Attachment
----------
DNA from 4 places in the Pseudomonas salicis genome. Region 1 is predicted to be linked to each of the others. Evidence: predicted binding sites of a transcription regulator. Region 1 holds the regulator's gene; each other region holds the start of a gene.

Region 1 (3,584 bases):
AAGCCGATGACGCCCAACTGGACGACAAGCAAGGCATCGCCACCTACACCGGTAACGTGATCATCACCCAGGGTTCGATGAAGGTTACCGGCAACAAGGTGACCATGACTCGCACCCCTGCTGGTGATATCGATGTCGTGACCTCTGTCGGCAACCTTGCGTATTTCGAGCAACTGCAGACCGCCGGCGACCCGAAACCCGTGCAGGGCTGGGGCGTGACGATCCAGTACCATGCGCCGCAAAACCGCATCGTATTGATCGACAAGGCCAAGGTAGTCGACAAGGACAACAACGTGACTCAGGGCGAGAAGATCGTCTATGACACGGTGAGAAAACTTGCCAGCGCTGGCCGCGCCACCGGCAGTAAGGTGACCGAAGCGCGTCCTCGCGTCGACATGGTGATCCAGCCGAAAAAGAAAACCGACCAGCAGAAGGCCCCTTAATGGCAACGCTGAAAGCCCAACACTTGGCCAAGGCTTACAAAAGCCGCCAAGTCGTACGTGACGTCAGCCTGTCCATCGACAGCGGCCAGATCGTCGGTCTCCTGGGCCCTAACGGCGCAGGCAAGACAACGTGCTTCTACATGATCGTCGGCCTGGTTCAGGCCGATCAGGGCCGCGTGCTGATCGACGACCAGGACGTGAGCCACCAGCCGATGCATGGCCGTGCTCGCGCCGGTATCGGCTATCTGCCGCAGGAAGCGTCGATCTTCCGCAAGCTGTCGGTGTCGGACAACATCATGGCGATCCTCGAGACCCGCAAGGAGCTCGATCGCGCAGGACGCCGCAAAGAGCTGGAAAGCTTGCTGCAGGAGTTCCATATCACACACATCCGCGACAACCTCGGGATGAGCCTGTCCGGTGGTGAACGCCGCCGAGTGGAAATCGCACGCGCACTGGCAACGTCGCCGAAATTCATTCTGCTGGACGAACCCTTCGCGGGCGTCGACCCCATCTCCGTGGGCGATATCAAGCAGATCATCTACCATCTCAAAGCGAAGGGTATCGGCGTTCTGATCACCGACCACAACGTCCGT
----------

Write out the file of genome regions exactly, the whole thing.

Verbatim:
DNA from 4 places in the Pseudomonas salicis genome. Region 1 is predicted to be linked to each of the others. Evidence: predicted binding sites of a transcription regulator. Region 1 holds the regulator's gene; each other region holds the start of a gene.

Region 1 (3,584 bases):
AAGCCGATGACGCCCAACTGGACGACAAGCAAGGCATCGCCACCTACACCGGTAACGTGATCATCACCCAGGGTTCGATGAAGGTTACCGGCAACAAGGTGACCATGACTCGCACCCCTGCTGGTGATATCGATGTCGTGACCTCTGTCGGCAACCTTGCGTATTTCGAGCAACTGCAGACCGCCGGCGACCCGAAACCCGTGCAGGGCTGGGGCGTGACGATCCAGTACCATGCGCCGCAAAACCGCATCGTATTGATCGACAAGGCCAAGGTAGTCGACAAGGACAACAACGTGACTCAGGGCGAGAAGATCGTCTATGACACGGTGAGAAAACTTGCCAGCGCTGGCCGCGCCACCGGCAGTAAGGTGACCGAAGCGCGTCCTCGCGTCGACATGGTGATCCAGCCGAAAAAGAAAACCGACCAGCAGAAGGCCCCTTAATGGCAACGCTGAAAGCCCAACACTTGGCCAAGGCTTACAAAAGCCGCCAAGTCGTACGTGACGTCAGCCTGTCCATCGACAGCGGCCAGATCGTCGGTCTCCTGGGCCCTAACGGCGCAGGCAAGACAACGTGCTTCTACATGATCGTCGGCCTGGTTCAGGCCGATCAGGGCCGCGTGCTGATCGACGACCAGGACGTGAGCCACCAGCCGATGCATGGCCGTGCTCGCGCCGGTATCGGCTATCTGCCGCAGGAAGCGTCGATCTTCCGCAAGCTGTCGGTGTCGGACAACATCATGGCGATCCTCGAGACCCGCAAGGAGCTCGATCGCGCAGGACGCCGCAAAGAGCTGGAAAGCTTGCTGCAGGAGTTCCATATCACACACATCCGCGACAACCTCGGGATGAGCCTGTCCGGTGGTGAACGCCGCCGAGTGGAAATCGCACGCGCACTGGCAACGTCGCCGAAATTCATTCTGCTGGACGAACCCTTCGCGGGCGTCGACCCCATCTCCGTGGGCGATATCAAGCAGATCATCTACCATCTCAAAGCGAAGGGTATCGGCGTTCTGATCACCGACCACAACGTCCGT